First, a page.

Thursday, July 14, 2011

White Mountains Traverse

I have gotten pretty good at burning the candle at both ends, and this summer has been no exception. Hours after returning to the front-country from Blackcap Mountain, I packed up again and drove over to Bishop to head out on a traverse of the White Mountain Range, with the Sierra Mountain Center.

This is an incredible 5 day off-trail trip that goes from the ancient bristlecone forests (which date back over 4,600 years!), up the lush and tranquil Cottonwood Creek, over the 14,246ft. White Mountain, and continues on over miles of rolling alpine tundra though Chiatovich and Pellesier Flats towards Boundary Peak at the far end of the range.

Can you count the rings? This tree is thousands of years old.

The White Mountains are often overlooked despite their proximity to Bishop, perhaps due to the lack of exposed white granite which the Sierra Nevada is renown for, but the Whites have a wild and unique feel to them as you coast along wind swept high alpine meadows, pick up old pieces of obsidian and chert arrowheads, imagine the Indian hunting grounds of long ago and look across your shoulder at the entirety of the Sierra Range laid out beside you.

Looking up at the summit of White Mountain

Luke contemplates the Pellesier Flats. Or is wondering how long til dinner...

A pair of bighorn sheep make the traverse look easy.

After 4 days at altitude which slowed our pace, we made the decision to head down on the east side into Nevada and opt out of Bounday and Montgomery peaks to the north. Dropping close to 4,000ft of elevation in several hours was laborious, but it gave us the opportunity to really see the changes in ecosystems as we dropped down into the desert.

After another hot day in Bishop, I drove up to Mammoth Lakes to visit with my friend Mike, and we were able to climb the super classic North Arete on Crystal Crag. I head out to Mount Conness tomorrow for a quick last minute alpine fix before beginning another 22 day course for the Outward Bound School in Sequioa-Kings National Parks.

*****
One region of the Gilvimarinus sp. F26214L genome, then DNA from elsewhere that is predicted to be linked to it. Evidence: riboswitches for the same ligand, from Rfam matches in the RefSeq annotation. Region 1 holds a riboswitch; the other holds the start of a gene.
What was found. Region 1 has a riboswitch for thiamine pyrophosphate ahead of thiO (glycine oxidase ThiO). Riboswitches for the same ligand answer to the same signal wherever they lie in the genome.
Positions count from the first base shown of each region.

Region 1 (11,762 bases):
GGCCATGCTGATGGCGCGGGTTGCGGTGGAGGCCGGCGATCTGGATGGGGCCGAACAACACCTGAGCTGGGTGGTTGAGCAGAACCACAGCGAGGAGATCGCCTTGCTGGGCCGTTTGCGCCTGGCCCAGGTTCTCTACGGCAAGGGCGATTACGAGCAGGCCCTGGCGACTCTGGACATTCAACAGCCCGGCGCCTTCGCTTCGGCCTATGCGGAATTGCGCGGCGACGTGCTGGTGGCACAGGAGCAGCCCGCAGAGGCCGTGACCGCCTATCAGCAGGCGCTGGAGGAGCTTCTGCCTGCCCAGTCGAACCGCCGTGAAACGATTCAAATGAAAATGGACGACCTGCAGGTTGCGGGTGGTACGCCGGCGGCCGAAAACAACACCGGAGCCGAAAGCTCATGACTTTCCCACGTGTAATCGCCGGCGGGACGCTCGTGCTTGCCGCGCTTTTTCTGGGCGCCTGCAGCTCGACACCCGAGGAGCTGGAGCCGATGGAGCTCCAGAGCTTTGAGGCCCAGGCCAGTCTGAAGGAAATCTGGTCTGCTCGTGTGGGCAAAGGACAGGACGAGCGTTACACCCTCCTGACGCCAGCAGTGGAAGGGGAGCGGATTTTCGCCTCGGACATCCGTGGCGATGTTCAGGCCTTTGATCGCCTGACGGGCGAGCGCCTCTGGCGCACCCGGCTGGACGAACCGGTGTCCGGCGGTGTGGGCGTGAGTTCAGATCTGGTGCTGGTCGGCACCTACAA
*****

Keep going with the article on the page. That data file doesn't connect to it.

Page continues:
Hasta la vista Alpinistas!

Wednesday, July 6, 2011

Blackcap Mountain, Northwest Couloir

I am recently back from a 14 day mountaineering course run for the Outward Bound School. For those of you not familiar with this year's snowpack, it was massive. And remains massive. This is normally a pretty fun course that goes out of the Courtright Resevoir area on the western slopes of the Sierra Nevada, and receives a mid-point horse-packed resupply, but with 4 to 5 feet of snow on the ground even at our 7,500ft trailhead, we ended up having to do a 12 day unsupported carry, and depart from a lower and farther trailhead. Pretty burly for 10 students who had not done much if any backpacking before, 3 of whom had never walked on snow! It was a steep learning curve to say the least. The objective of the trip was to climb the Northwest Couloir (1,200ft. 45-50 degree snow) on Blackcap Mountain, which is waaaay out there. With a crew any less strong, this would have been a bit of an overly ambitious goal, but our students rallied, and put down some serious off-trail, suncupped snow, sun-battered miles to get up to the McGuire Lakes basecamp.

My instructors, Rafi and Coop, did a great job of moving the students quickly over technical snow and rock, putting up six full fixed pitches as they gunned for the summit. With a camp to camp time of just over 9 hours, our group was worked, but very satisfied.

A lightening fast glissade back through the West Bowl got us back to camp and we hiked out in record time to the 4th of July crazyness at the Wishon resevoir. Special thanks to Dan and Stefan for the unbelievable pistachio encrusted rainbow trout at Woodchuck Lake!